Parshat Tazria – Rav Yonatan Horovitz
This week we begin reading about the biblical condition or disease known as “tzara’at. The discussion, which spans several chapters, lasts well into next week’s parsha. We often find it difficult to grasp the basic concepts conveyed in these parshiot mainly because we do not know of any contemporary cases of tzara’at. Though tzara’at is often translated as leprosy this would seem to be incorrect. Leprosy is a known medical condition which is treated by medical science. Tzara’at, on the other hand stems from a spiritual source and is hence healed or purified with a ceremony presided over by a Kohen.
It is well known that tzara’at is seen as a punishment for speaking lashon hara. This notion stems from the story of Miriam who spoke lashon hara about Moshe Rabeinu and was then inflicted with tzara’at. As a result of this, Miriam was banished from the camp and the entire nation waited for seven days until she was tehora (pure) and so fit to return to the camp. We will suggest that lashon hara is in fact one symptom of a trait which is punished by tzara’at.
Several people in Tanach were inflicted with tzara’at. Let us investigate these cases and look for the common factor which unites them. The first person is Moshe Rabeinu himself. One of the signs given by Hashem to Moshe in order to convince Am Yisrael that he was indeed a messenger from God, was by means of his hand being inflicted with tzara’at. While this can be seen as an example of the power of God and not hold any significance beyond that, some mefarshim interpret this as a form of rebuke to Moshe. According to Rashi, the choice of tzara’at was a punishment to Moshe for speaking lashon hara about Am Yisrael, questioning their belief in God. Other commentaries state that although Hashem clearly stated that “veshamu lekolecha, they (Am Yisrael) will listen to your voice”, Moshe questions this and thus is in fact doubting God. (For a more detailed discussion see Shemot 4:1-3 and commentaries.)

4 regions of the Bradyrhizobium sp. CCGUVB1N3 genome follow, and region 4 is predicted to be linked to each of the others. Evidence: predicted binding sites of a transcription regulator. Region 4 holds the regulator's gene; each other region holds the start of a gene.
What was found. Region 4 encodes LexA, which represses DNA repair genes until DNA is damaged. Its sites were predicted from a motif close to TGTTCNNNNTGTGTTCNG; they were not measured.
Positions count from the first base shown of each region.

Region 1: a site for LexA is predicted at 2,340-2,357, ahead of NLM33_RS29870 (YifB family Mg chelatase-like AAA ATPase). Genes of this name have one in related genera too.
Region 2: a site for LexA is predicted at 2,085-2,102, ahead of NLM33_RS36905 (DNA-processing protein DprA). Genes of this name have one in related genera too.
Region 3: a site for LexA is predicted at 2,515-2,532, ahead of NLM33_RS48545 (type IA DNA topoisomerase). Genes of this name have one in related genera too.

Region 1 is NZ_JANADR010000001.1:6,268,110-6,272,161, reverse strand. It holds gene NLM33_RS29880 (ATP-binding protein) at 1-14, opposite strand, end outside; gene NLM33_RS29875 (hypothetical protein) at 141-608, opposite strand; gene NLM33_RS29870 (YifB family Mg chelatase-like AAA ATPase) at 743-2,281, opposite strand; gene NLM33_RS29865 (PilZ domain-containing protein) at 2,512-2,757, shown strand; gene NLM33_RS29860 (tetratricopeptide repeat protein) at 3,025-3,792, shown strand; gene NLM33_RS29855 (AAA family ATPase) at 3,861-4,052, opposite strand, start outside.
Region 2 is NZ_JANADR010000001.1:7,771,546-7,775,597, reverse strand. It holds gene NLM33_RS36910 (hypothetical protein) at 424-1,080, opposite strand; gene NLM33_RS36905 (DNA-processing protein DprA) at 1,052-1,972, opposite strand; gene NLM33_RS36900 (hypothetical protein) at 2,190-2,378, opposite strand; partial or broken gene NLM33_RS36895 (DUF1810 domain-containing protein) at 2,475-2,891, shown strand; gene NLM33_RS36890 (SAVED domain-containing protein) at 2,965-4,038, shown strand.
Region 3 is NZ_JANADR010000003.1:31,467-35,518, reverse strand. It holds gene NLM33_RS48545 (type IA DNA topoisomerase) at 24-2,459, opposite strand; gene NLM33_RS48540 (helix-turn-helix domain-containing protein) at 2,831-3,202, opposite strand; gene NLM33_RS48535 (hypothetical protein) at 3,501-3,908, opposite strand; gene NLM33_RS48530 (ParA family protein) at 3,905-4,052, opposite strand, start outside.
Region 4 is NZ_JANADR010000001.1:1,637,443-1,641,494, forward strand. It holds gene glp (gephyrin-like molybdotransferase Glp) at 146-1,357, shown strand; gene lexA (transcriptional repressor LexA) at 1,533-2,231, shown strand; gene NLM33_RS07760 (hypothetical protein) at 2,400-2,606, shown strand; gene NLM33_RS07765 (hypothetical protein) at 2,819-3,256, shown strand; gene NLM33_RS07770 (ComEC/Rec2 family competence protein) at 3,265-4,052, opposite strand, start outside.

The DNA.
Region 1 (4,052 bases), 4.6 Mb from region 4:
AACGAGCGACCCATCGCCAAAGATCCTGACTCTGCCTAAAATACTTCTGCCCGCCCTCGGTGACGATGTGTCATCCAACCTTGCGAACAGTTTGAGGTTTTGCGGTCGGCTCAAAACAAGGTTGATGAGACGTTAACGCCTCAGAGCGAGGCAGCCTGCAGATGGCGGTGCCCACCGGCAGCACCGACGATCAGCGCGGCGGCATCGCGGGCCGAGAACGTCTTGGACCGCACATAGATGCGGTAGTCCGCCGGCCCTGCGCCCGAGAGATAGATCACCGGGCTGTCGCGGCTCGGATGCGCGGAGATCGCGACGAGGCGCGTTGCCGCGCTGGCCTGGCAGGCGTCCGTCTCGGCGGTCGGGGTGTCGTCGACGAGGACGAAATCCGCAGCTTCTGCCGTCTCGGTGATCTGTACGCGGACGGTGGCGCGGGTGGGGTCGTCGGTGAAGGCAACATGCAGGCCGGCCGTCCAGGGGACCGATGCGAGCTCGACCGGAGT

We have already mentioned Miriam who is the second person in Tanach with tzara’at. As stated, the reason for her contracting this condition would seem to be stated very clearly in the Torah. Miriam speaks against Moshe and therefore is punished with tzara’at. However, although it would appear that Miriam instigated the conversation, the pessukim in Bamidbar (12:1-3) state that Aharon was also involved. Yet he is not punished in the same way. Why is this? One of the claims made by Miriam is that there is no reason for Moshe to lead his family life any different from anyone else just on account of the fact that he is spoken to by Hashem. After all, states Miriam, “halo gam banu diber, has He not spoken also with us”? This question suggests a note of arrogance. Is Miriam really suggesting that she and her brother Aharon have the same sort of relationship with God as does their brother, Moshe? If so, this is no ordinary form of lashon hara but something more.
We find a case of tzara’at in a non Jew in Melachim, chapter 5. (This is actually the designated haftara for parshat tazria, but it is seldom read, this year being ousted by the haftara of Parshat hachodesh.) The Tanach tell us of Na’aman, a general in the army of Aram who, despite being a mighty warrior, suffered from tzara’at. Incidentally, the fact that Na’aman was able to continue with a normal life and even lead the army of his country despite being inflicted with tzara’at, is further proof that tzara’at is not leprosy. Na’aman is eventually sent to Elisha who instructs him to rinse in the Jordan river. He gets angry at the suggestion that such an action will have any effect on his condition. A close reading of the pessukim there will show that Na’aman did not merely take offence at the request made of him by Elisha, but also at the lack of respect shown to a general of his stature. However, his advisors convince him to do as Elisha suggests, and he is then miraculously cured of his tzara’at. As a result of this, Na’aman praises Elisha and Hashem, thereby belittling himself in deference to the Almighty.